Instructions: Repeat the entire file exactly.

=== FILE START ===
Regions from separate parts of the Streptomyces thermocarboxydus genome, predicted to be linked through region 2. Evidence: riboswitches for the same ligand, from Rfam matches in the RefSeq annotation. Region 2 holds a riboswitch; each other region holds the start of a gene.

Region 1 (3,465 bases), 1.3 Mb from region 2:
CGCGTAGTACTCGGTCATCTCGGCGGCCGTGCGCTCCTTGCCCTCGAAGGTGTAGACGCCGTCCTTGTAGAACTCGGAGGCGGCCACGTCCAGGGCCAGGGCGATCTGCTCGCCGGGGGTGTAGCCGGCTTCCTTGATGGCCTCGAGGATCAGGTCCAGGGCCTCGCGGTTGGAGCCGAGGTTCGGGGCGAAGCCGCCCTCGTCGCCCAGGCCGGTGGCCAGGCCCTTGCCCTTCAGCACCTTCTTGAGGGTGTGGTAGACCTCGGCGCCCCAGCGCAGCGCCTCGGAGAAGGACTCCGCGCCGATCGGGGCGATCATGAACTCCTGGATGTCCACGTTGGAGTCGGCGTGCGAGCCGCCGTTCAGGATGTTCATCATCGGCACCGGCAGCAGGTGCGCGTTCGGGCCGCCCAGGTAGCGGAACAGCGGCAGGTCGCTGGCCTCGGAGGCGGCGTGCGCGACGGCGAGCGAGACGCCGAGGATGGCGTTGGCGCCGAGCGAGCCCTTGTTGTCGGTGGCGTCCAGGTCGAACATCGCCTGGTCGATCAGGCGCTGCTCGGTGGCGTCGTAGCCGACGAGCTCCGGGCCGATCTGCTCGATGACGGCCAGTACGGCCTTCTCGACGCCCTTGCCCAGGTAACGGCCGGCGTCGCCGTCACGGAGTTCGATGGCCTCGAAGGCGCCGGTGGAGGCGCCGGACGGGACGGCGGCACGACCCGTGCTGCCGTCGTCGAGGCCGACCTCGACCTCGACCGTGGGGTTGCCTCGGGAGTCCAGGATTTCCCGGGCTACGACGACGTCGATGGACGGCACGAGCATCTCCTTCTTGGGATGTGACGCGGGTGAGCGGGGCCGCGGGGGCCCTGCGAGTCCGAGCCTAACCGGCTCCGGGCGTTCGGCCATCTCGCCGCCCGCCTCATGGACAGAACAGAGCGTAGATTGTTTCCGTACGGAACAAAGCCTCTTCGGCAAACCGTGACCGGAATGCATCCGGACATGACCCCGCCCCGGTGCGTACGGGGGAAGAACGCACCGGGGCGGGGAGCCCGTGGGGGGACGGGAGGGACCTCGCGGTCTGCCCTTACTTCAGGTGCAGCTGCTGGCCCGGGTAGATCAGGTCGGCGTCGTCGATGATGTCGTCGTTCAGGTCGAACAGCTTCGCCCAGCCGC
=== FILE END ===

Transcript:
Regions from separate parts of the Streptomyces thermocarboxydus genome, predicted to be linked through region 2. Evidence: riboswitches for the same ligand, from Rfam matches in the RefSeq annotation. Region 2 holds a riboswitch; each other region holds the start of a gene.

Region 1 (3,465 bases), 1.3 Mb from region 2:
CGCGTAGTACTCGGTCATCTCGGCGGCCGTGCGCTCCTTGCCCTCGAAGGTGTAGACGCCGTCCTTGTAGAACTCGGAGGCGGCCACGTCCAGGGCCAGGGCGATCTGCTCGCCGGGGGTGTAGCCGGCTTCCTTGATGGCCTCGAGGATCAGGTCCAGGGCCTCGCGGTTGGAGCCGAGGTTCGGGGCGAAGCCGCCCTCGTCGCCCAGGCCGGTGGCCAGGCCCTTGCCCTTCAGCACCTTCTTGAGGGTGTGGTAGACCTCGGCGCCCCAGCGCAGCGCCTCGGAGAAGGACTCCGCGCCGATCGGGGCGATCATGAACTCCTGGATGTCCACGTTGGAGTCGGCGTGCGAGCCGCCGTTCAGGATGTTCATCATCGGCACCGGCAGCAGGTGCGCGTTCGGGCCGCCCAGGTAGCGGAACAGCGGCAGGTCGCTGGCCTCGGAGGCGGCGTGCGCGACGGCGAGCGAGACGCCGAGGATGGCGTTGGCGCCGAGCGAGCCCTTGTTGTCGGTGGCGTCCAGGTCGAACATCGCCTGGTCGATCAGGCGCTGCTCGGTGGCGTCGTAGCCGACGAGCTCCGGGCCGATCTGCTCGATGACGGCCAGTACGGCCTTCTCGACGCCCTTGCCCAGGTAACGGCCGGCGTCGCCGTCACGGAGTTCGATGGCCTCGAAGGCGCCGGTGGAGGCGCCGGACGGGACGGCGGCACGACCCGTGCTGCCGTCGTCGAGGCCGACCTCGACCTCGACCGTGGGGTTGCCTCGGGAGTCCAGGATTTCCCGGGCTACGACGACGTCGATGGACGGCACGAGCATCTCCTTCTTGGGATGTGACGCGGGTGAGCGGGGCCGCGGGGGCCCTGCGAGTCCGAGCCTAACCGGCTCCGGGCGTTCGGCCATCTCGCCGCCCGCCTCATGGACAGAACAGAGCGTAGATTGTTTCCGTACGGAACAAAGCCTCTTCGGCAAACCGTGACCGGAATGCATCCGGACATGACCCCGCCCCGGTGCGTACGGGGGAAGAACGCACCGGGGCGGGGAGCCCGTGGGGGGACGGGAGGGACCTCGCGGTCTGCCCTTACTTCAGGTGCAGCTGCTGGCCCGGGTAGATCAGGTCGGCGTCGTCGATGATGTCGTCGTTCAGGTCGAACAGCTTCGCCCAGCCGC